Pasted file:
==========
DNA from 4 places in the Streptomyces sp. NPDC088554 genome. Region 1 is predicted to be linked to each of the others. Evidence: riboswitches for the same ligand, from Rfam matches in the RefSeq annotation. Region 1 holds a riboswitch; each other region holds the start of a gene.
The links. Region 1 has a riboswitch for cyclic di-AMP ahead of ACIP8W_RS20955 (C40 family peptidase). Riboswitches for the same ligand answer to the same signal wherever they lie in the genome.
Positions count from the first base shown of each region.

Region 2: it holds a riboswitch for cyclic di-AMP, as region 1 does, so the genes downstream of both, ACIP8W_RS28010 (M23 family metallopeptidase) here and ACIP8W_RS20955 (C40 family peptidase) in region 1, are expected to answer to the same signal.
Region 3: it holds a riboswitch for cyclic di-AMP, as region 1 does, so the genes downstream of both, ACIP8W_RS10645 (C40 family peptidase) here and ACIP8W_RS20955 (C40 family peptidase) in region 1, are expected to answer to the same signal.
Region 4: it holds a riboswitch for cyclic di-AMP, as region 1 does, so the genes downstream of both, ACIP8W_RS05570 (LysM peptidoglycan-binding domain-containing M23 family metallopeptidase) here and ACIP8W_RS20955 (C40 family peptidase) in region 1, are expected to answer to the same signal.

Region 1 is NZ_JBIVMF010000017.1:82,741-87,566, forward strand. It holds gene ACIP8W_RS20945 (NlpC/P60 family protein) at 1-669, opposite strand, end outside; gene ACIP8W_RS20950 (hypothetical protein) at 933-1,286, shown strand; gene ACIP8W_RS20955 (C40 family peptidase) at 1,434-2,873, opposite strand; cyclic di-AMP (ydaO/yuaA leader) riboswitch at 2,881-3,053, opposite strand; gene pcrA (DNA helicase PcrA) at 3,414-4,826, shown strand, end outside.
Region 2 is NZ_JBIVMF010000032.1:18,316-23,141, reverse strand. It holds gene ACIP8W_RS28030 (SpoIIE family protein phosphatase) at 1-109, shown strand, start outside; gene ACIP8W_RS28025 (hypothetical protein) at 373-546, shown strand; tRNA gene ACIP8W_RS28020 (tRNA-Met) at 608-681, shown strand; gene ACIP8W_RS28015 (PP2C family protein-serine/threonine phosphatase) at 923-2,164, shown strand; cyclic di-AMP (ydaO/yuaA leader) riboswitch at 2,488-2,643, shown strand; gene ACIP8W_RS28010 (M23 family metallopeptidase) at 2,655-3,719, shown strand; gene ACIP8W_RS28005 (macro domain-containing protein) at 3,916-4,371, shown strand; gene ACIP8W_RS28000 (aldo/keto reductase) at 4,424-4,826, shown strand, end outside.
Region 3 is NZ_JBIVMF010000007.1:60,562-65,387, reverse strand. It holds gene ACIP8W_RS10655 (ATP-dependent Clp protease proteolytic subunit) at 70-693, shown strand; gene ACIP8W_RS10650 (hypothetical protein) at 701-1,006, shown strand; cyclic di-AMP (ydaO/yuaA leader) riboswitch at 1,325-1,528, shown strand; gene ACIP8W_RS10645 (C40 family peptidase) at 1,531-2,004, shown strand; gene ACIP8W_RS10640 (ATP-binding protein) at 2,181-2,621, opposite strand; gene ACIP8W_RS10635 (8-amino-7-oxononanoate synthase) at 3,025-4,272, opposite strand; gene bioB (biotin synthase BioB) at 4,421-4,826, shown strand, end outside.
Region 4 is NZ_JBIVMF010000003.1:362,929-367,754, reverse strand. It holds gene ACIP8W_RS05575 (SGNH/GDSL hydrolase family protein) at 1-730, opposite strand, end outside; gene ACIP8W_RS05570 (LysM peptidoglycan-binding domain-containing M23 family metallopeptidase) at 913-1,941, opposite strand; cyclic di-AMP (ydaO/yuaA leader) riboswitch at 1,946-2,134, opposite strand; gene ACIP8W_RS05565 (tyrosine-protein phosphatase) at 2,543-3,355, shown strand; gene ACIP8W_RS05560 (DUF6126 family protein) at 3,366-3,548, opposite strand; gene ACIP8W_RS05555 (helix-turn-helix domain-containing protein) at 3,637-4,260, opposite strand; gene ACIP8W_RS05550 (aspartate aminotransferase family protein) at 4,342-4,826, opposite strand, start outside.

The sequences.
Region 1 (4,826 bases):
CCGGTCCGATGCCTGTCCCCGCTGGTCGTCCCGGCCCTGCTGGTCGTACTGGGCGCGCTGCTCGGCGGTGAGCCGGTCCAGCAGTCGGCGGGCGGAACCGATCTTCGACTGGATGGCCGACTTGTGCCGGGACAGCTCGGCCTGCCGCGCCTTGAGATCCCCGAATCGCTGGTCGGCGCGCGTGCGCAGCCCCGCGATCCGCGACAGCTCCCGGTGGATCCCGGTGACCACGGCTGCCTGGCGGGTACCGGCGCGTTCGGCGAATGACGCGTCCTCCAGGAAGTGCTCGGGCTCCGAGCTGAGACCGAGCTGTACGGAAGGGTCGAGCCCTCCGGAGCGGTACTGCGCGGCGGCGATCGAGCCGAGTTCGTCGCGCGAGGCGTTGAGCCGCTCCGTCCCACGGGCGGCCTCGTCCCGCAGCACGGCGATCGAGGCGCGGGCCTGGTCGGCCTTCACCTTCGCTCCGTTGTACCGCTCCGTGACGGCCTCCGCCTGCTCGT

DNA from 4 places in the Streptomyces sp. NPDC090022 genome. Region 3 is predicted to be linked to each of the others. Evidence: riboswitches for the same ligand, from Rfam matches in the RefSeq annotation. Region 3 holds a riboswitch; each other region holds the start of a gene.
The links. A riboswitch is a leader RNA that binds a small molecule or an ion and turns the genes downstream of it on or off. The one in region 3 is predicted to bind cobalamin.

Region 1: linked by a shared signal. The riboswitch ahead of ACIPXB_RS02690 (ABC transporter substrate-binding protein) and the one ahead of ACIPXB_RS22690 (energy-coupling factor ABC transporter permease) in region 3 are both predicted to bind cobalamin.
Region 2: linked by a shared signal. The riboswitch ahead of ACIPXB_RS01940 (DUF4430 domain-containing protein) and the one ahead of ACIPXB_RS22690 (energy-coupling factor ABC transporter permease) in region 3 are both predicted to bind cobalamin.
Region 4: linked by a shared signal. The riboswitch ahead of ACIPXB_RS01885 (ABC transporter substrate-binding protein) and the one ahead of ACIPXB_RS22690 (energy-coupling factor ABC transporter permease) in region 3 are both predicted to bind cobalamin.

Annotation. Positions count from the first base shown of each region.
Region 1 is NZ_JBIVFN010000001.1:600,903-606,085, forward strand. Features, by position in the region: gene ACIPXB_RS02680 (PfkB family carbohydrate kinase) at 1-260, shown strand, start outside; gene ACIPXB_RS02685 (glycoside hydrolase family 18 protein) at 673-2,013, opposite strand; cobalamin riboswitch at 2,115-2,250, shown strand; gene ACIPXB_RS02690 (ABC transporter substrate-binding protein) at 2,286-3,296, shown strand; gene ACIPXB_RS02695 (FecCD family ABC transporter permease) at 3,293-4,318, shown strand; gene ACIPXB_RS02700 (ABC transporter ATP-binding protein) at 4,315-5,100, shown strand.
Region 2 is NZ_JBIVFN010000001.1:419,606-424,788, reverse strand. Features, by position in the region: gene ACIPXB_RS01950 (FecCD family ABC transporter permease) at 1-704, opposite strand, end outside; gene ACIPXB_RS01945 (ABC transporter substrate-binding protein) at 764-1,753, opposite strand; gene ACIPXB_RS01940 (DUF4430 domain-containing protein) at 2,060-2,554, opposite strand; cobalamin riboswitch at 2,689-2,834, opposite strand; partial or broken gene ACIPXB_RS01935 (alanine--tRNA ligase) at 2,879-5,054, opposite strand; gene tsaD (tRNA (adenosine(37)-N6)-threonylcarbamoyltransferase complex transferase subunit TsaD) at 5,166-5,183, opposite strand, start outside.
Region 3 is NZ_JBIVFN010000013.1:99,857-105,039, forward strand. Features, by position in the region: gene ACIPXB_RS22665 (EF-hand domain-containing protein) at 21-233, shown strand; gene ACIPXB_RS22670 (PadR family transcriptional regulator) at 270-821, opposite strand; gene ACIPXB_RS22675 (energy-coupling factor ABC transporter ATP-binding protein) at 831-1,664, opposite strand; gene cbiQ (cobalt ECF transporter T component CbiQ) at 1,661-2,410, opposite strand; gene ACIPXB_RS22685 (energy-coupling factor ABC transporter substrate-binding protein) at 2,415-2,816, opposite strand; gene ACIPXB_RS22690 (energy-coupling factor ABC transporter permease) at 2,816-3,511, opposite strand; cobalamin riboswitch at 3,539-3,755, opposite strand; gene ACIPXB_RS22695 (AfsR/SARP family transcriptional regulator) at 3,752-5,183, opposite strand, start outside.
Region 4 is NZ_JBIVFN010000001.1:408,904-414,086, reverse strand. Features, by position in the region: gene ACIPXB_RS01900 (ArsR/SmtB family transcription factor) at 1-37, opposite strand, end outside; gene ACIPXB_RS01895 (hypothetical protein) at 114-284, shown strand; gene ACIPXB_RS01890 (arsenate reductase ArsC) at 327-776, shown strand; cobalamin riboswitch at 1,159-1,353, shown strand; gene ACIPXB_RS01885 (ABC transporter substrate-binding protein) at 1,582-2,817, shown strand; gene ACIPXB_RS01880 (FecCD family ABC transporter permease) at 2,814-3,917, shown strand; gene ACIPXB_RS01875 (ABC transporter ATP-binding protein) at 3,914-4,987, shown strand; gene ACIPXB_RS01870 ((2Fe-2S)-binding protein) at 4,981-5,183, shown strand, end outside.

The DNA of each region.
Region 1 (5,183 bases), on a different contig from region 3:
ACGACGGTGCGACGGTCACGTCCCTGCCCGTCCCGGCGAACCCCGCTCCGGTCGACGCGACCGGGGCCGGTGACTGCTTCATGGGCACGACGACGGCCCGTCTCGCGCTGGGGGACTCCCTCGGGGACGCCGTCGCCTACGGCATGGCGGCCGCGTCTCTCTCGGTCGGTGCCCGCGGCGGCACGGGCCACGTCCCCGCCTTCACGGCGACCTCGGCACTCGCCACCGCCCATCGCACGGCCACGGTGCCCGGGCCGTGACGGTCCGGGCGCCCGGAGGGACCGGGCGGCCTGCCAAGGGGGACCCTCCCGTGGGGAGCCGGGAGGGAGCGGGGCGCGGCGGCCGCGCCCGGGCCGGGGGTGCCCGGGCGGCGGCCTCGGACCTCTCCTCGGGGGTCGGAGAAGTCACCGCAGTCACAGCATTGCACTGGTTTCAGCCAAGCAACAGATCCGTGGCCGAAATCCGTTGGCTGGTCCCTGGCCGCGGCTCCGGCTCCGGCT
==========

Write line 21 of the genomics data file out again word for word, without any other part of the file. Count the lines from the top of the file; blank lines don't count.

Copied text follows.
Region 2 is NZ_JBIVFN010000001.1:419,606-424,788, reverse strand. Features, by position in the region: gene ACIPXB_RS01950 (FecCD family ABC transporter permease) at 1-704, opposite strand, end outside; gene ACIPXB_RS01945 (ABC transporter substrate-binding protein) at 764-1,753, opposite strand; gene ACIPXB_RS01940 (DUF4430 domain-containing protein) at 2,060-2,554, opposite strand; cobalamin riboswitch at 2,689-2,834, opposite strand; partial or broken gene ACIPXB_RS01935 (alanine--tRNA ligase) at 2,879-5,054, opposite strand; gene tsaD (tRNA (adenosine(37)-N6)-threonylcarbamoyltransferase complex transferase subunit TsaD) at 5,166-5,183, opposite strand, start outside.